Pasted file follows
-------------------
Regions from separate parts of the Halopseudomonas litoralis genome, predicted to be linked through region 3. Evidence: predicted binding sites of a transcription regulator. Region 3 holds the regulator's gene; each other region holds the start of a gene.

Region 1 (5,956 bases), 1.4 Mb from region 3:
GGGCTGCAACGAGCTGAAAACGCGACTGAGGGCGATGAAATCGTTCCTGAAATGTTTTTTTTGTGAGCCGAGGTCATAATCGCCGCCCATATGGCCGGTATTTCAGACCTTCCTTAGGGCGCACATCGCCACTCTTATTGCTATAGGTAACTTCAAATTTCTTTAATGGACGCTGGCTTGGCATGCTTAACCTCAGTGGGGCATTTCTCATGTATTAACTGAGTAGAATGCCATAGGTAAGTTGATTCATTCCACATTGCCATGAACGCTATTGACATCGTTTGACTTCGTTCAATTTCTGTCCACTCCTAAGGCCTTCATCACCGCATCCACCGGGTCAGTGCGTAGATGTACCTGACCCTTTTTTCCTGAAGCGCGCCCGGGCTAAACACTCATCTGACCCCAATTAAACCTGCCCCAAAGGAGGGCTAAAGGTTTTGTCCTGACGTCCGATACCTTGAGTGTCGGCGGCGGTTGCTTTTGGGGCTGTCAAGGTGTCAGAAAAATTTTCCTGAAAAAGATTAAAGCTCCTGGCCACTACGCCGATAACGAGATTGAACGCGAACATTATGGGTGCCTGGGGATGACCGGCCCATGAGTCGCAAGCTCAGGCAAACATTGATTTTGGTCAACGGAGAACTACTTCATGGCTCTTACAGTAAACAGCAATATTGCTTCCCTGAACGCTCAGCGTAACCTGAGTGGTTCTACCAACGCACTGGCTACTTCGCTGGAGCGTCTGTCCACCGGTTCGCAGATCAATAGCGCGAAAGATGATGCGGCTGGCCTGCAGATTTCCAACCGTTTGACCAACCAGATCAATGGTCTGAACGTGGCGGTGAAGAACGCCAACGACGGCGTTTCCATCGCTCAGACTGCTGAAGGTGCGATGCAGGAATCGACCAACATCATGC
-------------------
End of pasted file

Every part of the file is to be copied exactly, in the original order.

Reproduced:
Regions from separate parts of the Halopseudomonas litoralis genome, predicted to be linked through region 3. Evidence: predicted binding sites of a transcription regulator. Region 3 holds the regulator's gene; each other region holds the start of a gene.

Region 1 (5,956 bases), 1.4 Mb from region 3:
GGGCTGCAACGAGCTGAAAACGCGACTGAGGGCGATGAAATCGTTCCTGAAATGTTTTTTTTGTGAGCCGAGGTCATAATCGCCGCCCATATGGCCGGTATTTCAGACCTTCCTTAGGGCGCACATCGCCACTCTTATTGCTATAGGTAACTTCAAATTTCTTTAATGGACGCTGGCTTGGCATGCTTAACCTCAGTGGGGCATTTCTCATGTATTAACTGAGTAGAATGCCATAGGTAAGTTGATTCATTCCACATTGCCATGAACGCTATTGACATCGTTTGACTTCGTTCAATTTCTGTCCACTCCTAAGGCCTTCATCACCGCATCCACCGGGTCAGTGCGTAGATGTACCTGACCCTTTTTTCCTGAAGCGCGCCCGGGCTAAACACTCATCTGACCCCAATTAAACCTGCCCCAAAGGAGGGCTAAAGGTTTTGTCCTGACGTCCGATACCTTGAGTGTCGGCGGCGGTTGCTTTTGGGGCTGTCAAGGTGTCAGAAAAATTTTCCTGAAAAAGATTAAAGCTCCTGGCCACTACGCCGATAACGAGATTGAACGCGAACATTATGGGTGCCTGGGGATGACCGGCCCATGAGTCGCAAGCTCAGGCAAACATTGATTTTGGTCAACGGAGAACTACTTCATGGCTCTTACAGTAAACAGCAATATTGCTTCCCTGAACGCTCAGCGTAACCTGAGTGGTTCTACCAACGCACTGGCTACTTCGCTGGAGCGTCTGTCCACCGGTTCGCAGATCAATAGCGCGAAAGATGATGCGGCTGGCCTGCAGATTTCCAACCGTTTGACCAACCAGATCAATGGTCTGAACGTGGCGGTGAAGAACGCCAACGACGGCGTTTCCATCGCTCAGACTGCTGAAGGTGCGATGCAGGAATCGACCAACATCATGC